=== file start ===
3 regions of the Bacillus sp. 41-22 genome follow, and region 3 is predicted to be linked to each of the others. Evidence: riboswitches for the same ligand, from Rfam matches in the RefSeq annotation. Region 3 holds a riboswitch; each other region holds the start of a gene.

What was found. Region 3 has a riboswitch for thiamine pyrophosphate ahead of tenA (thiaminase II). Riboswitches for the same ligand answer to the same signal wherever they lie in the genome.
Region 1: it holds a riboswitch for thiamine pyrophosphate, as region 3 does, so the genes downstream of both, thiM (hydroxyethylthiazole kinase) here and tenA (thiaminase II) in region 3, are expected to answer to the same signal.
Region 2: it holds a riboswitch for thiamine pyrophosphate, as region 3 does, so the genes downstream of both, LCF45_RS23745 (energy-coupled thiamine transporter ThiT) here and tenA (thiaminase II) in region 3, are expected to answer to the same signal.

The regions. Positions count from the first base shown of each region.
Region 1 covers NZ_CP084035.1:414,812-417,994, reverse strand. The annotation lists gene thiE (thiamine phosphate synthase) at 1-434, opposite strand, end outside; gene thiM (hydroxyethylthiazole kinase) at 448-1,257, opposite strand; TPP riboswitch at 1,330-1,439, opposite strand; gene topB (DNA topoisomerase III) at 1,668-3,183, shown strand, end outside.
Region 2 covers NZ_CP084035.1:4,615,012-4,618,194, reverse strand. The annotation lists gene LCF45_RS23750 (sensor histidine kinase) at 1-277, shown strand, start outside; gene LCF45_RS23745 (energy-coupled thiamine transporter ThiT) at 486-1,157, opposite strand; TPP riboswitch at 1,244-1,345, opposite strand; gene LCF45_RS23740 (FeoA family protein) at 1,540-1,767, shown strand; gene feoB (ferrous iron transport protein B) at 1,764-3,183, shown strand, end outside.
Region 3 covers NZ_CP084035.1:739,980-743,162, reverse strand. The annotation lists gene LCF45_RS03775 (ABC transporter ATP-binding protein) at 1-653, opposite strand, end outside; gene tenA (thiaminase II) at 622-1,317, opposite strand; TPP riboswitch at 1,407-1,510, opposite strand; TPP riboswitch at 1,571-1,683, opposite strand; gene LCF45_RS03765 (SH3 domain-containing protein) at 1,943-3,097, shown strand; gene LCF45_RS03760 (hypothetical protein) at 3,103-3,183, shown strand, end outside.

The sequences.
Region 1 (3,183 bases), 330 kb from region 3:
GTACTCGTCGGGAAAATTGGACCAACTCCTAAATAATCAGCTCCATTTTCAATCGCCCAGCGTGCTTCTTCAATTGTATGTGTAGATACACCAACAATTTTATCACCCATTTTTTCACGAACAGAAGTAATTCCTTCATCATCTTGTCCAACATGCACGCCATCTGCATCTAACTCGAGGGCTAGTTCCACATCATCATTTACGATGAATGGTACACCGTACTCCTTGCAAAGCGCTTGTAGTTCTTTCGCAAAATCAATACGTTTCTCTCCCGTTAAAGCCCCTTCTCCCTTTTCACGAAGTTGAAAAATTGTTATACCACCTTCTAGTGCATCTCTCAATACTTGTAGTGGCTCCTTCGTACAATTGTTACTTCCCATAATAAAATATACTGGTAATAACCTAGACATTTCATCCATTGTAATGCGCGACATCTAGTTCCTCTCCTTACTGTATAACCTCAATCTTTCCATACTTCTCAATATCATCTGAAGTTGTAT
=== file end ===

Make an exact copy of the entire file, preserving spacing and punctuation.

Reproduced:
3 regions of the Bacillus sp. 41-22 genome follow, and region 3 is predicted to be linked to each of the others. Evidence: riboswitches for the same ligand, from Rfam matches in the RefSeq annotation. Region 3 holds a riboswitch; each other region holds the start of a gene.

What was found. Region 3 has a riboswitch for thiamine pyrophosphate ahead of tenA (thiaminase II). Riboswitches for the same ligand answer to the same signal wherever they lie in the genome.
Region 1: it holds a riboswitch for thiamine pyrophosphate, as region 3 does, so the genes downstream of both, thiM (hydroxyethylthiazole kinase) here and tenA (thiaminase II) in region 3, are expected to answer to the same signal.
Region 2: it holds a riboswitch for thiamine pyrophosphate, as region 3 does, so the genes downstream of both, LCF45_RS23745 (energy-coupled thiamine transporter ThiT) here and tenA (thiaminase II) in region 3, are expected to answer to the same signal.

The regions. Positions count from the first base shown of each region.
Region 1 covers NZ_CP084035.1:414,812-417,994, reverse strand. The annotation lists gene thiE (thiamine phosphate synthase) at 1-434, opposite strand, end outside; gene thiM (hydroxyethylthiazole kinase) at 448-1,257, opposite strand; TPP riboswitch at 1,330-1,439, opposite strand; gene topB (DNA topoisomerase III) at 1,668-3,183, shown strand, end outside.
Region 2 covers NZ_CP084035.1:4,615,012-4,618,194, reverse strand. The annotation lists gene LCF45_RS23750 (sensor histidine kinase) at 1-277, shown strand, start outside; gene LCF45_RS23745 (energy-coupled thiamine transporter ThiT) at 486-1,157, opposite strand; TPP riboswitch at 1,244-1,345, opposite strand; gene LCF45_RS23740 (FeoA family protein) at 1,540-1,767, shown strand; gene feoB (ferrous iron transport protein B) at 1,764-3,183, shown strand, end outside.
Region 3 covers NZ_CP084035.1:739,980-743,162, reverse strand. The annotation lists gene LCF45_RS03775 (ABC transporter ATP-binding protein) at 1-653, opposite strand, end outside; gene tenA (thiaminase II) at 622-1,317, opposite strand; TPP riboswitch at 1,407-1,510, opposite strand; TPP riboswitch at 1,571-1,683, opposite strand; gene LCF45_RS03765 (SH3 domain-containing protein) at 1,943-3,097, shown strand; gene LCF45_RS03760 (hypothetical protein) at 3,103-3,183, shown strand, end outside.

The sequences.
Region 1 (3,183 bases), 330 kb from region 3:
GTACTCGTCGGGAAAATTGGACCAACTCCTAAATAATCAGCTCCATTTTCAATCGCCCAGCGTGCTTCTTCAATTGTATGTGTAGATACACCAACAATTTTATCACCCATTTTTTCACGAACAGAAGTAATTCCTTCATCATCTTGTCCAACATGCACGCCATCTGCATCTAACTCGAGGGCTAGTTCCACATCATCATTTACGATGAATGGTACACCGTACTCCTTGCAAAGCGCTTGTAGTTCTTTCGCAAAATCAATACGTTTCTCTCCCGTTAAAGCCCCTTCTCCCTTTTCACGAAGTTGAAAAATTGTTATACCACCTTCTAGTGCATCTCTCAATACTTGTAGTGGCTCCTTCGTACAATTGTTACTTCCCATAATAAAATATACTGGTAATAACCTAGACATTTCATCCATTGTAATGCGCGACATCTAGTTCCTCTCCTTACTGTATAACCTCAATCTTTCCATACTTCTCAATATCATCTGAAGTTGTAT